Sunday, September 6, 2015

Has NASA heard of this rocket fuel?

I'd never heard about the reaction between Coca-Cola and lighter fuel.  Now, thanks to a zany Russian creative artist, I no longer have to live in ignorance.

I'm tempted to try that at our Blogorado gun-blogger gathering in October.  "Pull!"



Divemedic said...

The liquid butane has a lower density than the cola so it stays on top and is evaporating into a gas quickly. When rotated most of the liquid butane switches places with the cola, causing the cola to be forced out of the open part of the bottle like a propellant in a rocket as the liquid butane continues to evaporate.
The failure of the container is similar to a phenomenon known as a BLEVE.

Judy said...

Kewl! Film at 10:00?!?!?!

Comrade Misfit said...

Might want to add directional fins.....

Billll said...

Put the coke bottle inside a paper mailing tube which will provide launch guidance when inverted.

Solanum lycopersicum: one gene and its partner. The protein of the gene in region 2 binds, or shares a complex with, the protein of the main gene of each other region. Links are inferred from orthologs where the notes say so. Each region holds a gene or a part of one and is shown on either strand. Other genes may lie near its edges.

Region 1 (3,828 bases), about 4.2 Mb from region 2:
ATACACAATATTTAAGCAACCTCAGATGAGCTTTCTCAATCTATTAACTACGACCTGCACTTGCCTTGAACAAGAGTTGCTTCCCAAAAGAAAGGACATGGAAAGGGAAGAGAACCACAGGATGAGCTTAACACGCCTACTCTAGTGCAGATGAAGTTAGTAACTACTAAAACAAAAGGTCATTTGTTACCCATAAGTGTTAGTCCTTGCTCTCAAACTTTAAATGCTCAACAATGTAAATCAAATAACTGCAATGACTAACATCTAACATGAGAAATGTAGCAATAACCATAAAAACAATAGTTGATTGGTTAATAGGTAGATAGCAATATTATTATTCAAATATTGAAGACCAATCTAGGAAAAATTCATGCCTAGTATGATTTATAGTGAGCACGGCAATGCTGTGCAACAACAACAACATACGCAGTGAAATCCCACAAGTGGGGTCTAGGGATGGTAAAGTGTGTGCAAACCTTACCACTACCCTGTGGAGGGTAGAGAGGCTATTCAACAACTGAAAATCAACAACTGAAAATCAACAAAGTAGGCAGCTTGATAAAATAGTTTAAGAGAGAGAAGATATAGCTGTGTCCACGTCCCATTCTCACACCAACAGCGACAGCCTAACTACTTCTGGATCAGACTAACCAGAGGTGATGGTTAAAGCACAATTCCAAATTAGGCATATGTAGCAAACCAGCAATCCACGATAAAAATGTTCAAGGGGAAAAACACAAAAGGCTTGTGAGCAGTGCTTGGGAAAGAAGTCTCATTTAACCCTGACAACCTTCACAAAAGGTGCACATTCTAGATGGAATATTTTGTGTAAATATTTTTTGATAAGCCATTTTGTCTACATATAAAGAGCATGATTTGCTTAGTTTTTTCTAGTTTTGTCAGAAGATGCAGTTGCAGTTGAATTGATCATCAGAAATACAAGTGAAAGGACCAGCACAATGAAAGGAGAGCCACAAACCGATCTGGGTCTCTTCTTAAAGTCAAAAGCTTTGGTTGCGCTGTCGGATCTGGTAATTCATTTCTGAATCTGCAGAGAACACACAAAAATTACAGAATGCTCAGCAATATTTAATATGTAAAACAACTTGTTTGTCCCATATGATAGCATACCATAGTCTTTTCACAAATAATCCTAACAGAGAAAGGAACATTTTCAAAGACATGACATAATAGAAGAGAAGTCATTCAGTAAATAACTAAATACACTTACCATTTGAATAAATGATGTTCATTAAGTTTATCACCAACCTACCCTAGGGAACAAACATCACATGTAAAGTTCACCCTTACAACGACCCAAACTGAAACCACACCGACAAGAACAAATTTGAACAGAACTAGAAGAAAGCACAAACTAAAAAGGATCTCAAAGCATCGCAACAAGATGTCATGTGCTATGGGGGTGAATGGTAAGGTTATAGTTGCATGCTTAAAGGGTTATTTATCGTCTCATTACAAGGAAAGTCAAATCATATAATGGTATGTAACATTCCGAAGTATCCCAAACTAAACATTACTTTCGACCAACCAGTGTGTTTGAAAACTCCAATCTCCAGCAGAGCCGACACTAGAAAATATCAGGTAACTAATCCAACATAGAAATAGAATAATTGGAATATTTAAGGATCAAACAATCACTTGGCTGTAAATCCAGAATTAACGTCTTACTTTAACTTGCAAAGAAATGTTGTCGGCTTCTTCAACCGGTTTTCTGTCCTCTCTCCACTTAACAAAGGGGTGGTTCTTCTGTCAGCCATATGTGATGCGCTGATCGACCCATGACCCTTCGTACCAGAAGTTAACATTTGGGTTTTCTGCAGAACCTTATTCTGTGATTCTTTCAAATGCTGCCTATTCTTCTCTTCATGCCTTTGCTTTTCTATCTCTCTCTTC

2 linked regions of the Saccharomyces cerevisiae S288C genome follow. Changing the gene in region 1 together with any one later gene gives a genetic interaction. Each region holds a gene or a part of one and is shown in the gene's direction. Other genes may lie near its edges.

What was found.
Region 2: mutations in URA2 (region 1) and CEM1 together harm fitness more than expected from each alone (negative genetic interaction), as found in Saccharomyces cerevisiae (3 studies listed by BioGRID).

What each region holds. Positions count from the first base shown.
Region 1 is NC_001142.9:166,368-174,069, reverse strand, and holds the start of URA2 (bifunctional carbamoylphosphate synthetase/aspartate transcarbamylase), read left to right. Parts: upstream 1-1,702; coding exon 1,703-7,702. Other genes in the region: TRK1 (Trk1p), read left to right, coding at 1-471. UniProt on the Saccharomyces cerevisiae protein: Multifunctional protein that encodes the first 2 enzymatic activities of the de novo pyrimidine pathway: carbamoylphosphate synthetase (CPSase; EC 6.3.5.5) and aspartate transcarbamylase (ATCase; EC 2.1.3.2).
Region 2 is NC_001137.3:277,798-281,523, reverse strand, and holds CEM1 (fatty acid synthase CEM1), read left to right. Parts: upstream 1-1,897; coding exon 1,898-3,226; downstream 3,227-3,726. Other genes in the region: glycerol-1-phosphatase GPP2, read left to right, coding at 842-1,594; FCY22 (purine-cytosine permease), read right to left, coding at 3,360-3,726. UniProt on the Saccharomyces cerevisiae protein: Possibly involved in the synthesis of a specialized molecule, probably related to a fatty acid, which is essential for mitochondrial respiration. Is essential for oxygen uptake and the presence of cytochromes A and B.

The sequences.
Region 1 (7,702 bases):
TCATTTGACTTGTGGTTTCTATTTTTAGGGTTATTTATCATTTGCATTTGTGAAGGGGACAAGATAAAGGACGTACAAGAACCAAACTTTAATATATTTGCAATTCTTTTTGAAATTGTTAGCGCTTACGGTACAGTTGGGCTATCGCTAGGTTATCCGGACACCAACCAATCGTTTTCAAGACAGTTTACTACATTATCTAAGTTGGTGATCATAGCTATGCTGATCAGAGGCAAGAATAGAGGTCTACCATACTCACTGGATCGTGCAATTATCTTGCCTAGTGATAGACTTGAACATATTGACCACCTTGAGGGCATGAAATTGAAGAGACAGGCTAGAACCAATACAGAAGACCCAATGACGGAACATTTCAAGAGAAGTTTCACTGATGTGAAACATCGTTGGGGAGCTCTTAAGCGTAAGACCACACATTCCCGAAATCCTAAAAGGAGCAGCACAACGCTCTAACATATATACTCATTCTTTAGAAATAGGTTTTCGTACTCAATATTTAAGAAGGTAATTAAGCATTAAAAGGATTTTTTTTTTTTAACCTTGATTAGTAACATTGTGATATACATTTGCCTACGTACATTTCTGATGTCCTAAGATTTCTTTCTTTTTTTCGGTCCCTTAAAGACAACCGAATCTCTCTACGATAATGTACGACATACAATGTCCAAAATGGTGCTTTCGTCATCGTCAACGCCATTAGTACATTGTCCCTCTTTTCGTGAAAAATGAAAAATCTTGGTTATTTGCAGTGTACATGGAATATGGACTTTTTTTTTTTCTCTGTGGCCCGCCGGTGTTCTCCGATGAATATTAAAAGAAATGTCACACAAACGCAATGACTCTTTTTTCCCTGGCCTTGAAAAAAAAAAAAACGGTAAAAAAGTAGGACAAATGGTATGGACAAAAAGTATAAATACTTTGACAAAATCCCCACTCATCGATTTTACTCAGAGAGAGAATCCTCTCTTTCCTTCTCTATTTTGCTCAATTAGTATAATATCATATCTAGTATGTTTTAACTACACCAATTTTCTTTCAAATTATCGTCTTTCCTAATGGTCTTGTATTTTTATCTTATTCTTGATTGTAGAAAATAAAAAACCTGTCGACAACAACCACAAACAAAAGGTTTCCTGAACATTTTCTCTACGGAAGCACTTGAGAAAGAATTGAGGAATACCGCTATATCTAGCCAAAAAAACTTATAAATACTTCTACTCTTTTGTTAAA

Magson said...

According to a guy on reddit it works thusly --

Coca-Cola is filled with dissolved CO2. The CO2 can escape (creating gas) if the partial pressure of CO2 is too low next the liquid. That’s why Coke goes flat if you leave it exposed to air.

Next we have butane, which is a nonpolar liquid at low temperatures, but boils at about 0 Celsius. When you add a bunch of butane to the coke bottle, it probably starts to form a liquid on top of the coke (it won’t mix), which causes water ice to form, which acts as an insulator.

Now, you flip the bottle. Not only does the liquid butane come into contact with warm coke, which causes it to boil, creating butane gas… but the newly gaseous butane doesn’t contain any CO2. That causes CO2 to rush into the new butane bubbles and expand even more.

The end result: a bunch of new butane gas and CO2 gas, also known as an explosion.